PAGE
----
What I like about Being Human is how well these three, original actors and characters fit together.  The chemistry of all three actors is evident from the start and helps to make the character’s situation believable. Russell Tovey is perfectly cast as the werewolf.  He plays Georges’s mild-mannered disposition with incredible nuance, making his werewolf self such a vast contrast in personality that it’s shocking George could even be a werewolf. Lenora Crichlow plays Annie as a somewhat naive young woman who eventually finds her strength via her relationship with George and Mitchell.  And Aidan Turner plays the smoldering Mitchell with utter conviction you can feel his pain at being a vampire who struggles against what he is. These three fit very well together, making the show strong on their relationships alone.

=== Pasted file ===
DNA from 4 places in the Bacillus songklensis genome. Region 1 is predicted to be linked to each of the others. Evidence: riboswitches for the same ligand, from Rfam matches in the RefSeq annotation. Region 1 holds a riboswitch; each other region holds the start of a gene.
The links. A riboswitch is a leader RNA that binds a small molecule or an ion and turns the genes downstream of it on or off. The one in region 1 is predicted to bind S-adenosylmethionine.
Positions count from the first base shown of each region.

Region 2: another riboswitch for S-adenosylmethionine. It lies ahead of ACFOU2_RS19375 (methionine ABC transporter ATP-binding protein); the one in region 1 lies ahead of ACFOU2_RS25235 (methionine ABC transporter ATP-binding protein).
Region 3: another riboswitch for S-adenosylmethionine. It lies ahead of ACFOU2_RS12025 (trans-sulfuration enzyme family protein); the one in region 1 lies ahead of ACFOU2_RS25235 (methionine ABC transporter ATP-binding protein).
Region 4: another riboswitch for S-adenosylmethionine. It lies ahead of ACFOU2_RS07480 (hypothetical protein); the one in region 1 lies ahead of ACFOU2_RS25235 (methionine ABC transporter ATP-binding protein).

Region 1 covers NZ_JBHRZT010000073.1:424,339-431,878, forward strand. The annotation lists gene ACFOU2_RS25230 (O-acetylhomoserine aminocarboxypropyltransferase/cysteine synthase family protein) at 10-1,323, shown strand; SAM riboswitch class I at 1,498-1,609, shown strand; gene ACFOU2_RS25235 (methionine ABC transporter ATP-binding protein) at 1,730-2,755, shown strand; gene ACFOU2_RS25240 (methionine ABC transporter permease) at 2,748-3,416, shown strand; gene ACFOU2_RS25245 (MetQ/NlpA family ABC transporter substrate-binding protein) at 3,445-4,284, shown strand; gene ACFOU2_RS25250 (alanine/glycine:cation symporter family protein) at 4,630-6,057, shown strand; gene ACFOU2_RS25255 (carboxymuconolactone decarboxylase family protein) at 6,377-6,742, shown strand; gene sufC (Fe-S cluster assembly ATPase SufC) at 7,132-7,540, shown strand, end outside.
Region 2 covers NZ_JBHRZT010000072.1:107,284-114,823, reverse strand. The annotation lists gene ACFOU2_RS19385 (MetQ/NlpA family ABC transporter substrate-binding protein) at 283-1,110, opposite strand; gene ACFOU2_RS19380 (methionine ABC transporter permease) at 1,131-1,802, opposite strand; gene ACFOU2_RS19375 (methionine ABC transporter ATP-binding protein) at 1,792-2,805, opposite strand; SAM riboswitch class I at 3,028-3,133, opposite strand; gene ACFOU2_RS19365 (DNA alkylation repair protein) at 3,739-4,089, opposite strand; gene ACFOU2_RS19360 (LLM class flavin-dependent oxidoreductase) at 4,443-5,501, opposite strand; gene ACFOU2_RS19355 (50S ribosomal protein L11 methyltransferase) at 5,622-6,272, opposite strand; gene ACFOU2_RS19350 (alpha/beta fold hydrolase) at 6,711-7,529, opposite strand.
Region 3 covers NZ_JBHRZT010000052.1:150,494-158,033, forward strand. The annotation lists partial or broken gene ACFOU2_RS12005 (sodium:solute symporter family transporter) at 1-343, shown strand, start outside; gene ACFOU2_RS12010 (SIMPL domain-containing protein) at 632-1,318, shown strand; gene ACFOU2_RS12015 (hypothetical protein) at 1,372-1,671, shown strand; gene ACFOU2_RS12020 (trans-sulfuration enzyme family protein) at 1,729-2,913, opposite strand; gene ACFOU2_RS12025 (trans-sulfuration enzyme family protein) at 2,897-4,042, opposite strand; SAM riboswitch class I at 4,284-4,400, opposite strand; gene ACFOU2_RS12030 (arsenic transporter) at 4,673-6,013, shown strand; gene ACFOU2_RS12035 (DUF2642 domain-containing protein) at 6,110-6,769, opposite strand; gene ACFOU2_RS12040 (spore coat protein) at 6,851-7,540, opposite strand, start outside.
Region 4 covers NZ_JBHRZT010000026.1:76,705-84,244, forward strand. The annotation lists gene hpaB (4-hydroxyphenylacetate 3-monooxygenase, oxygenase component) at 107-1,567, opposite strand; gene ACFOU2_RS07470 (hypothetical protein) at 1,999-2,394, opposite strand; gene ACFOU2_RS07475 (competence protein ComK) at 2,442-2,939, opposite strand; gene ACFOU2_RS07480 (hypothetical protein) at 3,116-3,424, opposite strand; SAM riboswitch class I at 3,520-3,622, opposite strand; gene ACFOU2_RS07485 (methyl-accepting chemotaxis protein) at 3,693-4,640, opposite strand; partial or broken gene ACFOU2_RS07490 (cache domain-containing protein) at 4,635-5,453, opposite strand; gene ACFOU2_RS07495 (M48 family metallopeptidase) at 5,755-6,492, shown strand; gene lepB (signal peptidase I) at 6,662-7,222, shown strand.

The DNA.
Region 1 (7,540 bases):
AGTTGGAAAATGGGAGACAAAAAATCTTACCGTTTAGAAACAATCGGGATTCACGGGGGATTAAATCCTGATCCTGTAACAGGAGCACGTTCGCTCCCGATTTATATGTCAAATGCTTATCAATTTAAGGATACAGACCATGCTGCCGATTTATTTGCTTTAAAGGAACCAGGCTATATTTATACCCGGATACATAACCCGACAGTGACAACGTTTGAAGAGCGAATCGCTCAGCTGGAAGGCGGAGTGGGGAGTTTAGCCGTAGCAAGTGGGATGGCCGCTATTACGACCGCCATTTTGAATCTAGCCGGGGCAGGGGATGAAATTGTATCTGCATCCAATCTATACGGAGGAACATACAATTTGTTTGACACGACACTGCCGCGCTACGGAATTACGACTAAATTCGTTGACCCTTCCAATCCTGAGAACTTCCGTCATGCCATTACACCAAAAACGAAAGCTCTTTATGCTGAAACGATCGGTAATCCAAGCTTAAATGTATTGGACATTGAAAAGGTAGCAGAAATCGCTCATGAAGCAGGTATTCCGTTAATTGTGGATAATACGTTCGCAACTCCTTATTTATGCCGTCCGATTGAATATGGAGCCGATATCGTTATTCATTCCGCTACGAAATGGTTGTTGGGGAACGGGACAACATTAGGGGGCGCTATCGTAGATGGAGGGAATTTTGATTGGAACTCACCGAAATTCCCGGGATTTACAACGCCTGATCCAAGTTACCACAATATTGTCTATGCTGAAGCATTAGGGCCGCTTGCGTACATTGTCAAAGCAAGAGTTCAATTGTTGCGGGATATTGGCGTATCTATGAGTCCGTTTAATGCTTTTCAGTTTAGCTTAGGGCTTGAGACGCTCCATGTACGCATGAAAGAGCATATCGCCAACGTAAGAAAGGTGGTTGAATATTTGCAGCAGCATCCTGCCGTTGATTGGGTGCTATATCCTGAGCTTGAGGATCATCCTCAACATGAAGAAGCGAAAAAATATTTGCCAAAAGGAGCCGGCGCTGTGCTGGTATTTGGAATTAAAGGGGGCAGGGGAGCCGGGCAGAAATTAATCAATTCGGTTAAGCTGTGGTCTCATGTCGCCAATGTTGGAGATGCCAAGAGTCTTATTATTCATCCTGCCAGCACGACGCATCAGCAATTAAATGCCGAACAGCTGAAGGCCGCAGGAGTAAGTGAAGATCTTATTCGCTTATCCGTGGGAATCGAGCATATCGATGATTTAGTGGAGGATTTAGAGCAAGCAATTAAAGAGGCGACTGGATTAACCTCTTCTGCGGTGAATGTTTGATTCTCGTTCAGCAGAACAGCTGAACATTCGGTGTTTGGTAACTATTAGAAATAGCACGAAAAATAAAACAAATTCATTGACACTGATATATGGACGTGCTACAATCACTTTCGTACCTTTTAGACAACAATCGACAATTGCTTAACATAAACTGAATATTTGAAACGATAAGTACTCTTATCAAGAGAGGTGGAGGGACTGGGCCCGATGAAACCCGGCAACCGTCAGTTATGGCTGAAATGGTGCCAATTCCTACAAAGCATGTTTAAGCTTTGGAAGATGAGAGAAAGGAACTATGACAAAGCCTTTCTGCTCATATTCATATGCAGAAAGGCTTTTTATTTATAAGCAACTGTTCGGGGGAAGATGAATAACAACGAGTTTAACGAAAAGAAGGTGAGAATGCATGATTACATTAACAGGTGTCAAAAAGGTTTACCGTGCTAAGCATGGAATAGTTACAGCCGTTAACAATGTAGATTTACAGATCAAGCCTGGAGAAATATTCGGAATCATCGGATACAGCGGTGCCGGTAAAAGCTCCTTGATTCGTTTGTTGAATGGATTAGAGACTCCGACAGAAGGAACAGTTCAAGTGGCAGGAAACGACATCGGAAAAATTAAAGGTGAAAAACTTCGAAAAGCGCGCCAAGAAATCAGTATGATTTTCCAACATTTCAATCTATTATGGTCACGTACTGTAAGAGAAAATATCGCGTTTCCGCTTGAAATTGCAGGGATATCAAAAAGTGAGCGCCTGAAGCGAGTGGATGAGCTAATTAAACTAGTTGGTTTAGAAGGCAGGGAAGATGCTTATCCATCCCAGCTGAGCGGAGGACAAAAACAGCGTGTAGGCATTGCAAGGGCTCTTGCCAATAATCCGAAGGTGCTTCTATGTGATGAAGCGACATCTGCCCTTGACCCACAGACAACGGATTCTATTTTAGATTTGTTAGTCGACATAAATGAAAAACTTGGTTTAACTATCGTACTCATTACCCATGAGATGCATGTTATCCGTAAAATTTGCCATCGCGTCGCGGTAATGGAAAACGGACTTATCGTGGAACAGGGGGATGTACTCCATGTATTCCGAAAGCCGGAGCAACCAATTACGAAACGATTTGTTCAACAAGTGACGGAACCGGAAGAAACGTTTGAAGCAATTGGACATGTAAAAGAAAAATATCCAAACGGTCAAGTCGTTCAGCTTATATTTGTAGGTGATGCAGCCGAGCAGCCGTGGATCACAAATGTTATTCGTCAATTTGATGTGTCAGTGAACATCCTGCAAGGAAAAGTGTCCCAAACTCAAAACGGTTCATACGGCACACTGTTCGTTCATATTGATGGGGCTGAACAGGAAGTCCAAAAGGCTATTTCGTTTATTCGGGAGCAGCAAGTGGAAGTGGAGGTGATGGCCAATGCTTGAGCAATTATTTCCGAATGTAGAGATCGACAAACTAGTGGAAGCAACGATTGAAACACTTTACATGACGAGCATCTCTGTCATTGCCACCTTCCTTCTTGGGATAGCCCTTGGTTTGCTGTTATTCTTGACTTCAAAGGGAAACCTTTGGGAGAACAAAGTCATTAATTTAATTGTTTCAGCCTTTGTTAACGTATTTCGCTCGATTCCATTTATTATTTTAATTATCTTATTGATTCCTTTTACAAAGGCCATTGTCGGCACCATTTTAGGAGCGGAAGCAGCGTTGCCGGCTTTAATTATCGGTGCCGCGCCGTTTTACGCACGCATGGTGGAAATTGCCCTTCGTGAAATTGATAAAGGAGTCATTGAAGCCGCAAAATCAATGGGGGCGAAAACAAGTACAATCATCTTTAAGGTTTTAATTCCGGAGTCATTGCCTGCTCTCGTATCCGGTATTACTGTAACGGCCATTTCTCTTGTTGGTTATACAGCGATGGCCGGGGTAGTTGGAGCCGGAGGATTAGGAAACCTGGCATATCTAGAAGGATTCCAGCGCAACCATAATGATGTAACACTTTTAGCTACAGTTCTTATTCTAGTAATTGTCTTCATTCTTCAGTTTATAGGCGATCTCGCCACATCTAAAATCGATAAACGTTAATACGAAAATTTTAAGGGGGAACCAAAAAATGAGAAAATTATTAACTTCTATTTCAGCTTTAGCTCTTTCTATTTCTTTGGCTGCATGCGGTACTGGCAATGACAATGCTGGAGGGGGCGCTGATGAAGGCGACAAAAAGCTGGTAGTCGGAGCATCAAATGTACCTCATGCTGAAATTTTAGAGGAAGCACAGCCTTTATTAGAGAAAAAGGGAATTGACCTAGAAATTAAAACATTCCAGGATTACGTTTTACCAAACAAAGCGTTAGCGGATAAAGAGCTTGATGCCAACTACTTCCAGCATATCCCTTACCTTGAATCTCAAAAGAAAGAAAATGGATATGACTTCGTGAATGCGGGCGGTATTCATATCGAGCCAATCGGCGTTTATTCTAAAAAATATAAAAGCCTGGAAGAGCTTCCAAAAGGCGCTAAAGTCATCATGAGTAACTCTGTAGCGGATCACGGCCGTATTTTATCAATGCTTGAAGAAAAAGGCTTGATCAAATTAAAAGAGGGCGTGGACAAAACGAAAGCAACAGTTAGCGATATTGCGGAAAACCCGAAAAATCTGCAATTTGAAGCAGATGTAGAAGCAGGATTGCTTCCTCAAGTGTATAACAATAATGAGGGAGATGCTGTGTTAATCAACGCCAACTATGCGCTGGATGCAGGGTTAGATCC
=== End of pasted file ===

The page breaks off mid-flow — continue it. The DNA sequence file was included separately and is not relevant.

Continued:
The series did a decent job of intertwining the three roommates lives and story lines.  Mitchell was a bit of leader in the vampire community despite his attempts at swearing off blood.  Mitchell had a continuing battle with William Herrick, a vampire who has been in his life for long time, and Herrick ends up playing a big part in all three of the main characters lives.  George’s struggle to hide his werewolf side becomes harder when he starts to date Nina.  Nina is a good balance to George and seeing their relationship progress throughout the series is both fun and sad.  Annie, being a ghost, has the hardest time acclimating to her life, but even she gets involved with both Herrick and Nina, as well as achieve closure for her own past experiences.  This makes the series more solid for me since the three do live separate lives but yet are closely meshed to each other.